Pulsed shortwave diathermy, an electromagnetic therapy, has been in clinical use for acute and chronic musculoskeletal pain for many decades. Innovation, miniaturization and advances in technology have allowed for the development of a new generation of shortwave devices that deliver a localized, low fixed dose of shortwave therapy. Clinical research has shown that these novel shortwave devices can be used safely in order to reduce acute and chronic pain, as well as the need for pain medications. Their ease of use and safety profile make low-dose shortwave devices an attractive alternative, or adjunct therapy, to pharmacological-based pain therapies.

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Pulsed radiofrequency electromagnetic field therapy: a potential novel treatment of plantar fasciitis.

J Foot Ankle Surg. 2012 May-Jun;51(3):312-6.

Brook J, Dauphinee DM, Korpinen J, Rawe IM.

Abstract:

Plantar fasciitis is a common cause of heel pain, and although treatments are usually conservative, they can take up to 2 years to achieve resolution. A double-blind, multicenter, randomized, placebo-controlled study was used to evaluate a small, wearable, extended-use pulsed radiofrequency electromagnetic field (PRFE) device as a treatment of plantar fasciitis. A total of 70 subjects diagnosed with plantar fasciitis were enrolled in the present study. The subjects were randomly assigned a placebo or active PRFE device. The subjects were instructed to wear the PRFE device overnight, record their morning and evening pain using a 0- to 10-point visual analog scale (VAS), and log any medication use. The primary outcome measure for the present study was morning pain, a hallmark of plantar fasciitis. The study group using the active PRFE device showed progressive decline in morning pain. The day 7 AM-VAS score was 40% lower than the day 1 AM-VAS score. The control group, in comparison, showed a 7% decline. A significantly different decline was demonstrated between the 2 groups (p = .03). The PM-VAS scores declined by 30% in the study group and 19% in the control group, although the difference was not significant. Medication use in the study group also showed a trend downward, but the use in the control group remained consistent with the day 1 levels. PRFE therapy worn on a nightly basis appears to offer a simple, drug-free, noninvasive therapy to reduce the pain associated with plantar fasciitis.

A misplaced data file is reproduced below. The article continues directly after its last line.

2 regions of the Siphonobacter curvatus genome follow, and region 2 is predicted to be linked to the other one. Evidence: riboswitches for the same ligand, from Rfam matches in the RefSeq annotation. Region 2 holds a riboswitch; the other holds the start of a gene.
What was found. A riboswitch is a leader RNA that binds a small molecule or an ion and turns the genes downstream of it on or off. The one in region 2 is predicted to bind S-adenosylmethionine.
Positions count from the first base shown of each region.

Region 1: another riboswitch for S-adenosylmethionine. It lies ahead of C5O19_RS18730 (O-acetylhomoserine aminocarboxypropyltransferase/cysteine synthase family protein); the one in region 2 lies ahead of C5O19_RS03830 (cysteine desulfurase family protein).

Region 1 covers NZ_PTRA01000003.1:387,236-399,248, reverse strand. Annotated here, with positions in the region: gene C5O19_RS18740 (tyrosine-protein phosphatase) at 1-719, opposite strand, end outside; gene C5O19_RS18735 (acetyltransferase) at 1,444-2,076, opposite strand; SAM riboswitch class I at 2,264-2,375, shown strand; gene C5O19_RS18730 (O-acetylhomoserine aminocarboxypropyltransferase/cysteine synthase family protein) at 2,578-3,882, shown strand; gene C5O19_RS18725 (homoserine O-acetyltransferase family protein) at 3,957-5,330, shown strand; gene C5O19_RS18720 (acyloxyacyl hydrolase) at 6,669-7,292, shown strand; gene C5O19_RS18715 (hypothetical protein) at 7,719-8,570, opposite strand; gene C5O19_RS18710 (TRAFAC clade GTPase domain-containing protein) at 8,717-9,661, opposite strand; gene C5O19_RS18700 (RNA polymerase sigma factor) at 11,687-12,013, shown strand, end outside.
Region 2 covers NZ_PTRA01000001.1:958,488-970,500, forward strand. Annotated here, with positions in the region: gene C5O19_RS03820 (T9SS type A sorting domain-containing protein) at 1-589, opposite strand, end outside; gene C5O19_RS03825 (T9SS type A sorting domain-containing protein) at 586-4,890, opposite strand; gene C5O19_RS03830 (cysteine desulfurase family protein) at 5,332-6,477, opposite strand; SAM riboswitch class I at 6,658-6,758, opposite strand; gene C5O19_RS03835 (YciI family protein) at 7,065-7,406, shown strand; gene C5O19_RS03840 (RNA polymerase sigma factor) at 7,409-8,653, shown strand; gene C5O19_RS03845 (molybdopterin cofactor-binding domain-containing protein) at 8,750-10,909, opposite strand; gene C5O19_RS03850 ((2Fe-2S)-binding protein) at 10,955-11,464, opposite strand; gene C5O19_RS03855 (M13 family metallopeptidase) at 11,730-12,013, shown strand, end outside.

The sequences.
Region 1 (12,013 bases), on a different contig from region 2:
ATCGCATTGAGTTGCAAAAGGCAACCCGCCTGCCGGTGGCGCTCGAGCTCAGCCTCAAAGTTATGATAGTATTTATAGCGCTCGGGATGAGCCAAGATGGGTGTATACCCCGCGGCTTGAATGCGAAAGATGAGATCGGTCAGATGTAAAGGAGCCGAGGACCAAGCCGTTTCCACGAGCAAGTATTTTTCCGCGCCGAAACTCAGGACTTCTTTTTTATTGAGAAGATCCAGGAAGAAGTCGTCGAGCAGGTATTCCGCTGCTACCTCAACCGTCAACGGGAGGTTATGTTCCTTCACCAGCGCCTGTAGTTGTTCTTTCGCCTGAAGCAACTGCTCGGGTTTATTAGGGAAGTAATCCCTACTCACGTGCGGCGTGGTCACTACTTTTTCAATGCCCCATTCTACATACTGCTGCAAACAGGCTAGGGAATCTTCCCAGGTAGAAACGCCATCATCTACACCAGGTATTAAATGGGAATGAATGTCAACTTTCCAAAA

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RecoveryRx: Postoperative Pain Clinical Studies

Pulsed Electromagnetic Fields for Postsurgical Pain Management in Women Undergoing Cesarean Section: A Randomized, Double-Blind, Placebo-controlled Trial.

Clin J Pain. 2017 Feb;33(2):142-147.

Khooshideh M1, Latifi Rostami SS, Sheikh M, Ghorbani Yekta B, Shahriari A.